Mamoru Oshii's "Ghost in the Shell" is masterly Japanimation, a cyber-tech thriller that's miles ahead of such recent live-action cyber-splatter films as "Johnny Mnemonic." In look and spirit, "Ghost" is much closer to "Blade Runner," another moody post-apocalypse fable involving sentient cyborgs and their will to live.

Based on the popular comic books by Masamune Shirow, "Ghost" is set in 2029, a Net-dominated future where neighborhoods have been replaced by virtual environments and there's an uneasy alliance between humans and their "augmented" selves. Oshii doesn't waste much time setting up the logistics of his future: He simply steps into it so matter-of-factly that the viewer is swept away by the deft combination of action and imagination.

Section 6 (the Ministry of Foreign Affairs) has covertly created the perfect spy, a virtual agent dubbed the Puppet Master. It's the spy in the ointment: Without a physical body, it surfs the world's databases, wreaking political and economic havoc through data manipulation. But along the way, the Puppet Master decides to seek "political asylum" and "true physical existence" outside the Net. It wants to be some body.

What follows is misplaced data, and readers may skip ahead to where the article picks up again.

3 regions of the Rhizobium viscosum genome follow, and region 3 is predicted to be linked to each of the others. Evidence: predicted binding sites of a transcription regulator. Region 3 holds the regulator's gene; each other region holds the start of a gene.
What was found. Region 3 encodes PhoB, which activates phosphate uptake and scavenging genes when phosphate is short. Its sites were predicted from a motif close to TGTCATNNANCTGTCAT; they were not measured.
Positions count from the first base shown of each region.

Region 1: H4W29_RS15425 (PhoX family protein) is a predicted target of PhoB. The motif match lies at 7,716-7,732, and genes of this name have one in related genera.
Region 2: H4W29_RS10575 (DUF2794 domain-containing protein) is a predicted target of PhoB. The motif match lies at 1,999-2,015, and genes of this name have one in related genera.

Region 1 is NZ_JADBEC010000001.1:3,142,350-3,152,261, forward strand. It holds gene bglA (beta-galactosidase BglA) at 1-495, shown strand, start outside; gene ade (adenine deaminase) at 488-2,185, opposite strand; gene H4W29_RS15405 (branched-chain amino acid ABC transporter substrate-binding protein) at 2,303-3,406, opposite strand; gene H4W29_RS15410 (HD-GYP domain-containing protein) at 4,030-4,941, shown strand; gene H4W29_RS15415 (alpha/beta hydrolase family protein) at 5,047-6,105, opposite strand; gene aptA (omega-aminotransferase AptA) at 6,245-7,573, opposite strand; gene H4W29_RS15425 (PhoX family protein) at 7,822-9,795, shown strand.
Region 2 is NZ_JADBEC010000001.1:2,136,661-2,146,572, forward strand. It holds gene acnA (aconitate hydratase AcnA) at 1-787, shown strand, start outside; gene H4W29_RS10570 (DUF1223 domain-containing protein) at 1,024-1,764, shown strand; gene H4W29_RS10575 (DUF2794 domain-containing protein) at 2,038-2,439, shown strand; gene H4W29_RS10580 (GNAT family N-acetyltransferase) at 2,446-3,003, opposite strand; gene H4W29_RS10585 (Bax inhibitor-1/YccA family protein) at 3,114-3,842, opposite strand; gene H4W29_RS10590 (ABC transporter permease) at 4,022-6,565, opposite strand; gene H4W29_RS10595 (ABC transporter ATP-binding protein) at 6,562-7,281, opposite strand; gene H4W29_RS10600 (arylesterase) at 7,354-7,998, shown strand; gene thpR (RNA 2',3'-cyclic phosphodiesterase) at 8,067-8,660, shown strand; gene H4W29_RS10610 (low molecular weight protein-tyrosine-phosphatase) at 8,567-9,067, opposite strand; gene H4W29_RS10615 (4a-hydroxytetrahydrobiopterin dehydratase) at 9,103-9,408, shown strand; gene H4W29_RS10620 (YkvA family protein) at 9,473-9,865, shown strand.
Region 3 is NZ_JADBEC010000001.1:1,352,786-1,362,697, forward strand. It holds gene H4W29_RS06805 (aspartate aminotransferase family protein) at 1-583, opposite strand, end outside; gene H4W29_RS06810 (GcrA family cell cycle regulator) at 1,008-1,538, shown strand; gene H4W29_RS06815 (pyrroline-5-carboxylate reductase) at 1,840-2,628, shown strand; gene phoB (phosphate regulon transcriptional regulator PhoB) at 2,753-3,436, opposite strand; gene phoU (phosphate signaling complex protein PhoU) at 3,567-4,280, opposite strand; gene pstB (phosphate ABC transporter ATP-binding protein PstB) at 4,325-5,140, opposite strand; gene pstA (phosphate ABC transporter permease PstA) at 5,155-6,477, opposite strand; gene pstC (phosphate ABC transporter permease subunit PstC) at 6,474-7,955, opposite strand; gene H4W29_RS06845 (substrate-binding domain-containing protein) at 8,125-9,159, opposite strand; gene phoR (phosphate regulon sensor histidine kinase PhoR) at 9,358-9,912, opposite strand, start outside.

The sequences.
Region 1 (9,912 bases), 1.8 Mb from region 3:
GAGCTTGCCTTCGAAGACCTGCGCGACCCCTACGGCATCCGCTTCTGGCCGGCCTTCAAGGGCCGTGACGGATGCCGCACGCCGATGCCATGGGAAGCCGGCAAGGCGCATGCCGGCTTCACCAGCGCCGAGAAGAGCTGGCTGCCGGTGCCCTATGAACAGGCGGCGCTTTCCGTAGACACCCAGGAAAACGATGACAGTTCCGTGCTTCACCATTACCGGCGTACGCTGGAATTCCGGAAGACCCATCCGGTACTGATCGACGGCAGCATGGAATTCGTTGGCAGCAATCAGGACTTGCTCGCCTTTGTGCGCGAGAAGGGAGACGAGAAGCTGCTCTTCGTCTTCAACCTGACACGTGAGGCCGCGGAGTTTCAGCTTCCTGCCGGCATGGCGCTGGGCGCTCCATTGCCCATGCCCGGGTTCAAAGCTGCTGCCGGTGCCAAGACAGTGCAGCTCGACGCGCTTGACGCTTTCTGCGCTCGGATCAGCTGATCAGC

Meanwhile, Section 9 (the Internal Bureau of Investigations) has a Shell team chasing the Puppet Master, believing it to be a particularly devious and dangerous techno-terrorist. Shells are semi-cybernetic humans like Maj. Motoko Kusanagi, who, except for a small part of her brain, has an almost wholly robotized body (often toplessly on display). She and her brawny partner, Bateau, experience many violent encounters on their way to the truth, and the moral dilemma Kusanagi faces at film's end is as thought-provoking as it is gut-wrenching.

The "ghost" of the title refers to false memories implanted in cyborg circuitry to provide the illusion of a past life. It also applies to the soul that's left as man is turned into machine. The dichotomy of memory and data is just one of many serious concepts that crop up in a film that has no problem mixing plentiful action with philosophic discourse.

Technically, "Ghost in the Shell" is astonishing, not only for its smooth meld of cell animation and state-of-the-art computer animation, but also for its imaginative storytelling and mood-setting (thanks to an eerie, non-thumping score by Kenji Kawai). Like Ridley Scott in "Blade Runner," Oshii and his companions have created a unique world, one they bring to life through patient exposition with great attention to detail and depth. You'll believe it when you see it, and you'll get caught up in the drama of it all as well.

Ghost in the Shell, at the Key, is not rated but contains animated nudity and graphic violence. CAPTION: Maj. Motoko Kusanagi, a semi-cybernetic human or Shell, who fights her way to the truth.